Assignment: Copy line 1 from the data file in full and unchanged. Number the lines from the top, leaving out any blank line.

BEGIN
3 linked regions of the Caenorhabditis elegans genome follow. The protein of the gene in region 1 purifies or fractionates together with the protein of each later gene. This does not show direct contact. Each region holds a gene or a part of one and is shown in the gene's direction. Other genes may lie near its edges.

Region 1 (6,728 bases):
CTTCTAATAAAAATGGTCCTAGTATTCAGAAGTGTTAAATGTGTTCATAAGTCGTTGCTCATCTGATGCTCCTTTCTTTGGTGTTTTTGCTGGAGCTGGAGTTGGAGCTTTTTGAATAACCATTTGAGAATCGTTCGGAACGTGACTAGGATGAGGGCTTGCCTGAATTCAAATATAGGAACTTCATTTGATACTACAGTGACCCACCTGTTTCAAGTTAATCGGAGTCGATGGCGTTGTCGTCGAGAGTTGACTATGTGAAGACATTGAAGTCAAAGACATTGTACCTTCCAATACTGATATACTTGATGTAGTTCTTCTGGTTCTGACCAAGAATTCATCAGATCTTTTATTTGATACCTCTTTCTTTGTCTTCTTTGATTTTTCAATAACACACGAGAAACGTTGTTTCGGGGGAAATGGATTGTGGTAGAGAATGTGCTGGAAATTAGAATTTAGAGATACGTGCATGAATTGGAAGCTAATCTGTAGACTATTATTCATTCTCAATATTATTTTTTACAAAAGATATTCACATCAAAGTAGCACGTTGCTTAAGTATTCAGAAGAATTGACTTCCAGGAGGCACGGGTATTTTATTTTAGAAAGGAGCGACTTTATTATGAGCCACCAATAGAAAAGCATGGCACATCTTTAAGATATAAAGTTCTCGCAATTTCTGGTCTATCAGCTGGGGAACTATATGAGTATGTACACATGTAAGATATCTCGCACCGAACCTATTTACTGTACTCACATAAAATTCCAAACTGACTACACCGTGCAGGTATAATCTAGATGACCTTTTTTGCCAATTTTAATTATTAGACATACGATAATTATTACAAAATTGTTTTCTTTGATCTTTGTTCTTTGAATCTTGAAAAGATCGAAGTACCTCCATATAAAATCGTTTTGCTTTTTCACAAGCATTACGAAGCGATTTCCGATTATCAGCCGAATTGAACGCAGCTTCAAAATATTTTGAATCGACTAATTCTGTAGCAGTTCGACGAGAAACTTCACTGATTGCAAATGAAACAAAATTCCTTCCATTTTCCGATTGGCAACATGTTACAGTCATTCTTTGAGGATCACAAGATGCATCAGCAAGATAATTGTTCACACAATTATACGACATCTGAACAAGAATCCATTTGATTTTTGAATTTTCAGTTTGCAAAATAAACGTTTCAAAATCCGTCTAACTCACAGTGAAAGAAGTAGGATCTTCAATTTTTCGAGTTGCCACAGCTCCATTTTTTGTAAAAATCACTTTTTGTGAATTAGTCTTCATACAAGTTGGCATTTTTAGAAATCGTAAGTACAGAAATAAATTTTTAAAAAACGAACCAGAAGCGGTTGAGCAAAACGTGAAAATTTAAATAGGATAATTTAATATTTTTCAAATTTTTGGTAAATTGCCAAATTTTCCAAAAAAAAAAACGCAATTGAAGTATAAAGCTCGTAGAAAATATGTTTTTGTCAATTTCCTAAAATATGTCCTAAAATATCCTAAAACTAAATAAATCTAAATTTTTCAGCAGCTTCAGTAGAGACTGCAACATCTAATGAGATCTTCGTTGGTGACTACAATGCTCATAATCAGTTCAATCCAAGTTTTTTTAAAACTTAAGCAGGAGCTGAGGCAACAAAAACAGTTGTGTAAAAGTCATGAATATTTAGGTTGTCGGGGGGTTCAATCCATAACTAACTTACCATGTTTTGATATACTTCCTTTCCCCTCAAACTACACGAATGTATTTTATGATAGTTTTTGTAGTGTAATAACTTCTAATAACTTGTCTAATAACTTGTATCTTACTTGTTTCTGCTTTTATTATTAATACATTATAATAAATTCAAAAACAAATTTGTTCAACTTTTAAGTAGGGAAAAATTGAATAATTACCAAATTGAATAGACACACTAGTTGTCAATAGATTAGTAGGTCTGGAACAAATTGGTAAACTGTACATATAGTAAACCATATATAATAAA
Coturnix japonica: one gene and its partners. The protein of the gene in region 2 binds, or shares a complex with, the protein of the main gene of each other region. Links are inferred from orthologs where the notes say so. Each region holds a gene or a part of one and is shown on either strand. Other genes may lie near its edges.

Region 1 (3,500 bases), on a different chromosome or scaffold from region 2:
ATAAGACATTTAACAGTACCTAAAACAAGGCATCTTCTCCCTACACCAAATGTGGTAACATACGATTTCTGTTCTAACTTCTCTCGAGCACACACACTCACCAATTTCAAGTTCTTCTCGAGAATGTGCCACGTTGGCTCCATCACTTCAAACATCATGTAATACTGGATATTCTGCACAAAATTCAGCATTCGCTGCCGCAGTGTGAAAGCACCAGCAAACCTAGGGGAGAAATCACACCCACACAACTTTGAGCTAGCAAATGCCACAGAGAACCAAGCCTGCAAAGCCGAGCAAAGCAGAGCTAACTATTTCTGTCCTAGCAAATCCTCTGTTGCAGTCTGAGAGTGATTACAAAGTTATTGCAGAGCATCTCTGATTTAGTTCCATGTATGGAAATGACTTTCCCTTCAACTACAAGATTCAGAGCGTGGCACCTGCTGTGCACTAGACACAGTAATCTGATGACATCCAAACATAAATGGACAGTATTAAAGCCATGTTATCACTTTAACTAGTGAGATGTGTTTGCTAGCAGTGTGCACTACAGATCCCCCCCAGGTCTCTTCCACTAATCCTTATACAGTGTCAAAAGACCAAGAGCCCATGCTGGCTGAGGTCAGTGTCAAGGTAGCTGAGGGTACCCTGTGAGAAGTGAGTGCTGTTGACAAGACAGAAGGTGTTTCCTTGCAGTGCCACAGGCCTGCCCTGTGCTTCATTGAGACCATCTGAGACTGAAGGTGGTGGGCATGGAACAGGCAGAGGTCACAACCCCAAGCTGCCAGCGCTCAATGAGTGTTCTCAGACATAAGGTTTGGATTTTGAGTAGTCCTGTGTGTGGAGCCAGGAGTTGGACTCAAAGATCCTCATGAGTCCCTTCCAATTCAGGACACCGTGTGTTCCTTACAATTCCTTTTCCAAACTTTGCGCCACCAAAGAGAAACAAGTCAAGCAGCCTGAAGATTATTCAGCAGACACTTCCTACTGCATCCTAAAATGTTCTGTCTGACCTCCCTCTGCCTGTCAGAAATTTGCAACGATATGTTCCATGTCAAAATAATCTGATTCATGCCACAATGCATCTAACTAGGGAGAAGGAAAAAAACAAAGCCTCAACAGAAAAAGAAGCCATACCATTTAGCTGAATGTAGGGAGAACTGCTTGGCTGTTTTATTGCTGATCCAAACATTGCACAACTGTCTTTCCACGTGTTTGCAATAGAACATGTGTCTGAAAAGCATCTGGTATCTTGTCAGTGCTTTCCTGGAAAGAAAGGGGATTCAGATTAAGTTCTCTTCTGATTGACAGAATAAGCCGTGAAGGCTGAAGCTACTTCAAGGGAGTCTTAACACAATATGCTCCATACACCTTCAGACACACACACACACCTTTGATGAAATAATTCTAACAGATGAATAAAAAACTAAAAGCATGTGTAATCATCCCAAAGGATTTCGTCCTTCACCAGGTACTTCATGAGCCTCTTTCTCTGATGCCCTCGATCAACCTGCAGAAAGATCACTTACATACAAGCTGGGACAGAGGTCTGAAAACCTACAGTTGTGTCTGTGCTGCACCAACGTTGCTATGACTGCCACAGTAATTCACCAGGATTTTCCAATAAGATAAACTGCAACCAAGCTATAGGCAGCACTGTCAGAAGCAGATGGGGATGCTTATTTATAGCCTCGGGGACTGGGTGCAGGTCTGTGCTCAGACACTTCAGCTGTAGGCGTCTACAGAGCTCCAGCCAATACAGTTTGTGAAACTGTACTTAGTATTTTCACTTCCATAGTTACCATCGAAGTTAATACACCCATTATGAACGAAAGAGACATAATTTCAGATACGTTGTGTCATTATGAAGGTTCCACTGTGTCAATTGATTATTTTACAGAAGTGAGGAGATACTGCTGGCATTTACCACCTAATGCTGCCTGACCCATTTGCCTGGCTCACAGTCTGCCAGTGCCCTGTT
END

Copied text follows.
3 linked regions of the Caenorhabditis elegans genome follow. The protein of the gene in region 1 purifies or fractionates together with the protein of each later gene. This does not show direct contact. Each region holds a gene or a part of one and is shown in the gene's direction. Other genes may lie near its edges.